4. Bond over retail therapy
Who doesn’t love a little school shopping? And not shopping for No. 2 pencils and composition notebooks. If you head to the store for new clothes or pillow cases to match your bedding, invite your roommate along. Carpenter said, “College is a time for people to go off and finally be their own independent person. I was most excited about decorating my room because I didn’t have anyone telling me I couldn’t.” If you pick out dorm room decor together, you’ll both get a say in what goes into your room. Plus, you’ll get to know each other better along the way. Stop at places like Ikea or Target for discounts, or my personal favorite, second-hand shops for funky finds, like a retro lamp shade. UW-Madison students can check out Dig n’ Save for deals on furniture and dorm room décor.
5. Buy a statement piece together
Your broke college student budget doesn’t allow for big purchases—but split it with your roommate and you can double your budget. Think about something your dorm or apartment needs to feel more homey. Milwaukee School of Engineering junior Trevor Suarez said, “Get a comfy couch to watch movies and Packer games with your friends. Having a comfy and roomy place to sit not only makes your room feel more like home, it is inviting to others on your floor. To go with the couch, you need a big TV as well as a coffee table to put your feet up and relax!” Going in together on a big-ticket item will make you both appreciate the shared space you once avoided like the plague.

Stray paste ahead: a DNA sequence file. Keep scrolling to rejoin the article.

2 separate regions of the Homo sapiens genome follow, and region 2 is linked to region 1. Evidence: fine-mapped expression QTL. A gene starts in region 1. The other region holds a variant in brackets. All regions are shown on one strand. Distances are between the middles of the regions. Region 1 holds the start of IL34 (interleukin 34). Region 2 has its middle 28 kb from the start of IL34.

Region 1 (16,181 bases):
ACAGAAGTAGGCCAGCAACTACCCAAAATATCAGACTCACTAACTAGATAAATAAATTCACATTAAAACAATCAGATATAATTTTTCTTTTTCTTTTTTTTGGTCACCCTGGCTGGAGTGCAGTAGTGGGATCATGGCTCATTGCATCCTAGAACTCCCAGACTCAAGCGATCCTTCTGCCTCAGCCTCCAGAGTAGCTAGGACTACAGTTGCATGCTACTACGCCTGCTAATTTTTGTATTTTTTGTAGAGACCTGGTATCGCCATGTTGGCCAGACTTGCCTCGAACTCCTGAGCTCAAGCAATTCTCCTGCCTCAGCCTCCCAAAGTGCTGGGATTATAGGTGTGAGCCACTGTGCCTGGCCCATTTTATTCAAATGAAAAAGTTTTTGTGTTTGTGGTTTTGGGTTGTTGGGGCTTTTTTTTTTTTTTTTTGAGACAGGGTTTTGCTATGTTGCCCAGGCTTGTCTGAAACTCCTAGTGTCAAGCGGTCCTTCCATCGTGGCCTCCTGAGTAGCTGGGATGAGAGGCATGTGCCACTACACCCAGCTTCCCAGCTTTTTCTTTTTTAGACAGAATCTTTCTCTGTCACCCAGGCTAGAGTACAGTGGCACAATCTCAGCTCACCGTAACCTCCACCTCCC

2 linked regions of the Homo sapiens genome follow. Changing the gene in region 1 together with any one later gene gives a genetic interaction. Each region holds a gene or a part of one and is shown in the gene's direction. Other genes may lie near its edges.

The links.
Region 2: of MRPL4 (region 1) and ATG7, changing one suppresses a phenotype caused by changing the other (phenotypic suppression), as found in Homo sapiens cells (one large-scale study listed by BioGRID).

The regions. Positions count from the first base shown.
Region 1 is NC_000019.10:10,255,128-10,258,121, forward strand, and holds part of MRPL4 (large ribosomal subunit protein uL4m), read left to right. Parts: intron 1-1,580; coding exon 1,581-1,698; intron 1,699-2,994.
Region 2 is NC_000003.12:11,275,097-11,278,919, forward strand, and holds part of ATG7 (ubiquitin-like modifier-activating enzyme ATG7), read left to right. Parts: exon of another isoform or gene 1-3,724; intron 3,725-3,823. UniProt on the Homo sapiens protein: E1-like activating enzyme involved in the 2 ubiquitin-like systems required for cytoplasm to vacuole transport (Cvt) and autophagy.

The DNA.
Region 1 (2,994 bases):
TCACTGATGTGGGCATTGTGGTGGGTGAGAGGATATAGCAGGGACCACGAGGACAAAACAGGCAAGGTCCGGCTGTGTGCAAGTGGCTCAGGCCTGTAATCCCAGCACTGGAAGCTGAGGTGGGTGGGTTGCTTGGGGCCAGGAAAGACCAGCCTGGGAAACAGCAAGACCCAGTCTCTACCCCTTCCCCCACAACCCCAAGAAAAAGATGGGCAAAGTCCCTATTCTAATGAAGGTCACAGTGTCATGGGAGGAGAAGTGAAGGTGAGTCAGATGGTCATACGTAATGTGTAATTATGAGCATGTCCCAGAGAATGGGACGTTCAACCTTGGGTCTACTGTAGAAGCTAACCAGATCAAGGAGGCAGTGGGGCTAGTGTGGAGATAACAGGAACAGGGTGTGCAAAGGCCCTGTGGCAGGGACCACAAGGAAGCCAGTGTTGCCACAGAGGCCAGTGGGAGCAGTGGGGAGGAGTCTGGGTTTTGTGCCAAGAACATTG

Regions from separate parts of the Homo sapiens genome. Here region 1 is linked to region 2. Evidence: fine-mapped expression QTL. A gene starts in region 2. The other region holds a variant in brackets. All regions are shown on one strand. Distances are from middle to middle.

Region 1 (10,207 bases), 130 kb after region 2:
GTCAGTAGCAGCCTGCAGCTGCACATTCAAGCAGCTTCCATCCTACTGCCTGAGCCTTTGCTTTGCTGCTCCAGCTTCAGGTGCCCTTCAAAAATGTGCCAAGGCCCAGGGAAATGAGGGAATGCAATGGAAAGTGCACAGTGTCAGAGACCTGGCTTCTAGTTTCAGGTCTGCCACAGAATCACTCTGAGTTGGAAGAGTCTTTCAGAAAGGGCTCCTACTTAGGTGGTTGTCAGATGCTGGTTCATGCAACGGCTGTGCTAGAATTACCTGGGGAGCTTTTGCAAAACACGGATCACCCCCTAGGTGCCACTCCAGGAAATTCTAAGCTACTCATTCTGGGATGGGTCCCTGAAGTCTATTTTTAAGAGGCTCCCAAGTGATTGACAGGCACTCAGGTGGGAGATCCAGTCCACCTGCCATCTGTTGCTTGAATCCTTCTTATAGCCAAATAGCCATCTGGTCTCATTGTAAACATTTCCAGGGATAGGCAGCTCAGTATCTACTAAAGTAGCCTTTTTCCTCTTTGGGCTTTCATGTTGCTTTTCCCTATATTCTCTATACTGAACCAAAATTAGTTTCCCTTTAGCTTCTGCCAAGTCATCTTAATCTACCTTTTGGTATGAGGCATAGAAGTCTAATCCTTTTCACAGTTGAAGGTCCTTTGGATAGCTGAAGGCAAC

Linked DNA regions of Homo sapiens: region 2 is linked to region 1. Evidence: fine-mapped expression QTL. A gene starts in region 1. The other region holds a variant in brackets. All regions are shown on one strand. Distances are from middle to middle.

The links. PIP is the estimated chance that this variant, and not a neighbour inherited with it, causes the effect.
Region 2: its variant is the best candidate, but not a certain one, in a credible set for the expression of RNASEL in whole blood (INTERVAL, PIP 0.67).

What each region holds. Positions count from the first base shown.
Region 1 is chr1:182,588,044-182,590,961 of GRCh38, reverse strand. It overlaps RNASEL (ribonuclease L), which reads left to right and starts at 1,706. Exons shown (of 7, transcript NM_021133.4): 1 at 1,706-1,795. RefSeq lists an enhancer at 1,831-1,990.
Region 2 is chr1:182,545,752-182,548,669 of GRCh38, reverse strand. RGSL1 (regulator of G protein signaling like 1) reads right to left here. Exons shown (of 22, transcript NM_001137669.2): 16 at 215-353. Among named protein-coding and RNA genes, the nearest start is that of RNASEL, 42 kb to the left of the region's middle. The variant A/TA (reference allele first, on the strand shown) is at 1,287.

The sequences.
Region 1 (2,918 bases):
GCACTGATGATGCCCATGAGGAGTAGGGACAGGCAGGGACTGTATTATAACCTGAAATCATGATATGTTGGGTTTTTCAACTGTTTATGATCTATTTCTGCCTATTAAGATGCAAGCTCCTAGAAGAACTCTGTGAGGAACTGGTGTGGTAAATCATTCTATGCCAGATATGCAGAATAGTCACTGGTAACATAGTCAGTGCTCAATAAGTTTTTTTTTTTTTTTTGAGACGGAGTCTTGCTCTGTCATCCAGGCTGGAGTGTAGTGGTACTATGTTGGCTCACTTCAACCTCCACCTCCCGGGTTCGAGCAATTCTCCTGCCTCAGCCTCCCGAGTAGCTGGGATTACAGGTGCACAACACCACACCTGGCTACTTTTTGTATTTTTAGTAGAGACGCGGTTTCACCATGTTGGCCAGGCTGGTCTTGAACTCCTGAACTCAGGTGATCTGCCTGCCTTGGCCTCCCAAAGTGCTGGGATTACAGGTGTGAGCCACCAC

6. Despite disagreements, dig below the dirt and find a focus
My freshman year I lived in a Greenhouse Learning Community, which focused on sustainability and preserving the environment. Students applied to live here, so you basically guaranteed that you’d live with a huge plant nerd. Our common interest made it super easy to find dorm room decor. What did we do? Filled our room with plants! Carpenter said, “I had a hammock underneath my bed and chair in the corner I had twinkly lights up pictures of the friends as well as Polaroids and a tapestry.” If you and your roommate share a specific interest, decorate your room how you’d like, but connect it all together with one item.
7. Break down your emotions before you “break up”
Only communication solves conflicts. If you and your roommate have different opinions on dorm room décor, talk it out. Tell each other your likes and dislikes and soon you will reach a compromise. Stay open-minded, and tell each other your feelings towards certain patterns or room themes. Christman said, “To be honest, I didn’t know if we would get along at first. My roommate is super craftsy, and had her whole room organized. My area of the room was way messier than hers, and I know it bothered her. By talking it out we made an agreement on how to meet in the middle. I’m so happy we did, because now we’ll be roommates next year too!”
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We Lose Ourselves Throw Pillow